A few years ago, one of my dogs (Tommy) was diagnosed with a collapsed trachea, and recently, one of my other dogs (Nacho) has been diagnosed with it too. Although it isn’t a nice condition for them to have, there are things you can do to make their life easier.
What is a collapsed trachea?
The trachea is the tube used to carry oxygen and it runs from the nose to the lungs. A collapsed trachea is when the rings of cartilage in your dogs throat wears away and collapse over time, or the dog may have had this condition from birth. Eventually, these rings of cartilage will become completely collapsed or flattened, and essentially your dog will be trying to breathe through a flattened straw. This can happen at any point of the trachea, and your vet will need to find out where the collapse is. It is common in toy breeds, such as pugs, Maltese, Pomeranians, Chihuahuas, Yorkshire Terriers, and Poodles.
The first symptom of a collapsed trachea is a dry coughing sound, that sounds very much like a goose honk. From this, the cough can become more persistent, especially after the dog has been playing, running or has anything placed around it’s trachea, such as if the collar is pulled. It usually progresses further, and the dog can gag whilst eating or drinking. In severe cases, dogs can turn blue and pass out if they become excitable. Due to the strain on trying to breathe, dogs can develop secondary heart disease.
How is it diagnosed?
If you feel your dog has any of the above symptoms, you need to take them to see your vet. An x-ray is usually taken to locate the tracheal collapse, however, further diagnostics may be necessary. A fluoroscopy is usually preformed which is a procedure where moving body structures can be studied. It is usually done whilst a contrast dye moves along the part of the body being examined. A continual X-Ray is passed through the body and is sent to a video monitor to be looked at in more detail.
An endoscopy can also be used, and this is a tiny camera which allows viewing on the internal airways. Sometimes, cultures of the trachea are taken to be tested or analysed further. As a collapsed trachea can affect the heart, an echocardiogram is usually carried out to evaluate heart function.
There are a variety of options depending on the severity of the condition, and the medication given can change over time, as I have found out with Tommy. For mild cases, cough suppressants, bronchal dialators and sedatives can be used to reduce to coughing. It is important to break the coughing cycles, as the continual coughing aggravates the airway and subsequently leads to more coughing. Sometimes, dogs with a tracheal collapse can get chest infections which will need treatment with antibiotics.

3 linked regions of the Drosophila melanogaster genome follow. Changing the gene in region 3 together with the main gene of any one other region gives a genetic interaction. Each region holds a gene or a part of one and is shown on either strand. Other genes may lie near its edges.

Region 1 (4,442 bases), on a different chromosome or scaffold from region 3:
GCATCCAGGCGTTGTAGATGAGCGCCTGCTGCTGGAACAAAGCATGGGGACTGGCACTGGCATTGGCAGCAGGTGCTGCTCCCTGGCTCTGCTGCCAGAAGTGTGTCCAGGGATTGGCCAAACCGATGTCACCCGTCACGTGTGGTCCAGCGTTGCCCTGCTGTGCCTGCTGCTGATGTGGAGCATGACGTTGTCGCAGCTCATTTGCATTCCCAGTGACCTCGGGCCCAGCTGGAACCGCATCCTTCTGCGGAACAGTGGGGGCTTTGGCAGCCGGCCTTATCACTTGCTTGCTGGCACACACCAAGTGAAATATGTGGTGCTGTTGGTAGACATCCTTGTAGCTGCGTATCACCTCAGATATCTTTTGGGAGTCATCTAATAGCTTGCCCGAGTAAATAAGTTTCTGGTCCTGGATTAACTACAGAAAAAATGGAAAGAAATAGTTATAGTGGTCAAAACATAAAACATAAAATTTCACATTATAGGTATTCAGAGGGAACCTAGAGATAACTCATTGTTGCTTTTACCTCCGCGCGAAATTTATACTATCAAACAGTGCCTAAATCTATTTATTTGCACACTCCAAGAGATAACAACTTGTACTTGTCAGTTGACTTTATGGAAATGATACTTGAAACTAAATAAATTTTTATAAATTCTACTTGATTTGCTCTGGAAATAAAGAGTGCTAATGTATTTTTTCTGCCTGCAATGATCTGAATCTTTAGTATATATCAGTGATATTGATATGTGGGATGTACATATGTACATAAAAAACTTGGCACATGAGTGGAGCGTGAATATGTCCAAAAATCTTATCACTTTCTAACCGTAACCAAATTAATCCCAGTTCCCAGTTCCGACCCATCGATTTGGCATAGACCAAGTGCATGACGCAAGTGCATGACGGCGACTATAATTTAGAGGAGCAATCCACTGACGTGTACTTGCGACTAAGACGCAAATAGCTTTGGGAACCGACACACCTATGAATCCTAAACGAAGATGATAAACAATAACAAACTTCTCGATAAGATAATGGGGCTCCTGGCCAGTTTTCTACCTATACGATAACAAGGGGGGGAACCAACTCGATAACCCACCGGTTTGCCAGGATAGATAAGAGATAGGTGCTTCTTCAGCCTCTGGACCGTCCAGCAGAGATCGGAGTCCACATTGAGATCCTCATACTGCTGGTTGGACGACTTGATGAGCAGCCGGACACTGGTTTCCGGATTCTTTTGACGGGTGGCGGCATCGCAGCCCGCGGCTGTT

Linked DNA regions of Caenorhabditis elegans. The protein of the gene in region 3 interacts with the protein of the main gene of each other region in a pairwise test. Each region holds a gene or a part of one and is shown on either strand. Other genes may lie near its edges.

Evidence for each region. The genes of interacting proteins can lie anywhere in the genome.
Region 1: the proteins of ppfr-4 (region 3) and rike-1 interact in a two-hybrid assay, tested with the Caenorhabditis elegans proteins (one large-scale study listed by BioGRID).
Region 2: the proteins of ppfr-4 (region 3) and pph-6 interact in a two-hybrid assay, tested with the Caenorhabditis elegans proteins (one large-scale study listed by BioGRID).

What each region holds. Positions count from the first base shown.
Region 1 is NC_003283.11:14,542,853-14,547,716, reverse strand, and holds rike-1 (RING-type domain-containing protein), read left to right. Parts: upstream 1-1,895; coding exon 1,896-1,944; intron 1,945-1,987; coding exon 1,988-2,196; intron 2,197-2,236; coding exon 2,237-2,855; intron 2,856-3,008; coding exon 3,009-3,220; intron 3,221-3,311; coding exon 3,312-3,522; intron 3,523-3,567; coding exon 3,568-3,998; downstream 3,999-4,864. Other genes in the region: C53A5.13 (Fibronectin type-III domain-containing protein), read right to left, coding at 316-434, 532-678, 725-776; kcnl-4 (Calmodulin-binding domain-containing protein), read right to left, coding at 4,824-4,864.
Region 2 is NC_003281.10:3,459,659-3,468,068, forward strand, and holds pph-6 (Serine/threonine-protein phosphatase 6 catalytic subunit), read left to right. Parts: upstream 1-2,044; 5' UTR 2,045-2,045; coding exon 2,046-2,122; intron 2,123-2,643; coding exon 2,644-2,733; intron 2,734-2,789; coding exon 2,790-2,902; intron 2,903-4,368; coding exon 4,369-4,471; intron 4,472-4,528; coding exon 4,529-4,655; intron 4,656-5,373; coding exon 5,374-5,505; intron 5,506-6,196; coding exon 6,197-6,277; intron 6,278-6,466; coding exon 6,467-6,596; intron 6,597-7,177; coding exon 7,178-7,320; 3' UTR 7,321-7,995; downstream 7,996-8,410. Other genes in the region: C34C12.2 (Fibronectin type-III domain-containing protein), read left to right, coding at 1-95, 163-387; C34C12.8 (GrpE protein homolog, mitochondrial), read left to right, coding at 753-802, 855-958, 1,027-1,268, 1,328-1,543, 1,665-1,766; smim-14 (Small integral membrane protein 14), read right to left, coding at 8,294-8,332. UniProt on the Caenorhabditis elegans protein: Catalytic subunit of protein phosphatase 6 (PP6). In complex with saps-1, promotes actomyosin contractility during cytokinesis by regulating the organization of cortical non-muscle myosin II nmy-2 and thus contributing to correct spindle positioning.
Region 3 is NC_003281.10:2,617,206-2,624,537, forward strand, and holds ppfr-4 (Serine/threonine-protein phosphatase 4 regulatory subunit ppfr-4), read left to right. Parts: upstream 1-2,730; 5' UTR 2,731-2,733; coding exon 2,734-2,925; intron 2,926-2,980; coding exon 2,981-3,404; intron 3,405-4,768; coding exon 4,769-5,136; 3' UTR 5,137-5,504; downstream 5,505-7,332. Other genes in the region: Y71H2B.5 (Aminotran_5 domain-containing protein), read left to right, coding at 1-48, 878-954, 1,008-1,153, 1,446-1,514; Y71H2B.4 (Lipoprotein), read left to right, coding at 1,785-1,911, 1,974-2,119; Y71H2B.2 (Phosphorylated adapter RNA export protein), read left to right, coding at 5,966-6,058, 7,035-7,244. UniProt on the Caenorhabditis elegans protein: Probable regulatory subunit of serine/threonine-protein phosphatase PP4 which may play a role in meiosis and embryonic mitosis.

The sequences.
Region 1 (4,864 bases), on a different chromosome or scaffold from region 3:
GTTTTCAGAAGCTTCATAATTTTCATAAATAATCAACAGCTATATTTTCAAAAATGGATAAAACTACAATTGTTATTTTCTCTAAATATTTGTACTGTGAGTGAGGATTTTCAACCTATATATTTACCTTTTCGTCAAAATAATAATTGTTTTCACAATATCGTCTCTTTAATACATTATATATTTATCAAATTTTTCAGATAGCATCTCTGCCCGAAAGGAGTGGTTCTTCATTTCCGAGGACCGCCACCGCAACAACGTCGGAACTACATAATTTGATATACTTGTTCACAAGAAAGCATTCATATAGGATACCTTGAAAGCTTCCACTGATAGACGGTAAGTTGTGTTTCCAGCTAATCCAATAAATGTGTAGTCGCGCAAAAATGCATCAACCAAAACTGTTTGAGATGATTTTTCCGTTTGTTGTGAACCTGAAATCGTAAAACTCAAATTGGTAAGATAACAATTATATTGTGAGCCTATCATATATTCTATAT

Steroids are usually used to help break the cough cycle, but the problem with using steroids is there can be many side effects. Tommy became very unwell after being on steroids for a while and they affected his liver badly. He needed extra medication to support his liver, but then I found out about steroidal inhalers that have less side effects than the pill form. He has a that attaches to the inhaler and we put food in the mask to keep him interested whilst we spray the inhaler and give him time to breathe in the medication. He is doing so well on the inhaler that his last blood test showed that his liver was functioning normally and he has now stopped the medication for his liver.
You need to make sure your dog is a healthy weight, as this will make it easier for your dog to breathe. Your home needs to be as dust free as possible – I invested in a really good vacuum cleaner to make sure there is as little dust as possible because dust irritates the respiratory system, leading to coughing. I invested in the Miele Pet vacum, and honestly, its the best vacuum I have ever had!
We don’t use aerosols at all, or any cleaning products with a strong odour as this affects him too. Collars should be removed at all times, and your dog should wear a harness when going on walks as anything around the neck causes pressure.
Keeping your dog calm will help to keep their cough under control as over excitement will exacerbate their cough. You can use holistic products to help to maintain the cartilage, such as glucosamin, but this won’t have an effect on all dogs.
I was told by a few people steam can help clear the lungs if the dog is having trouble to stop coughing. The advice is to have a hot shower and to take your dog into the room and close the door. Although this does help, it wasn’t really practical for me as my bathroom is really small and Tommy got agitated sitting in there. I then made a brilliant investment in a steam vaporiser. This is the same principle as the steam shower but is just easier. It meant Tommy could sit in his bed and I could put it on and off as needed. I was initially worried he would be afraid of it, but the sound of it actually calms him down and has made a big difference. I put it on every day, or if he’s really coughing and I find it really useful.
For dogs who have a severe case of a collapsed trachea, surgery may be the only option. For collapses high in the throat, plastic rings are inserted around the trachea, and if the collapse is deeper, a stent is placed in the trachea and is used to hold the trachea open. These surgeries are risky and can have severe complications so require a lot of thought and discussion with your veterinarian. The surgery will need to be preformed by a specialist vet.
Although there is no cure, your dog can live a happy life. Getting them on the right treatment as soon as possible is the best course of action, and whilst it can be scary to watch your dog coughing, I hope this article has helped.
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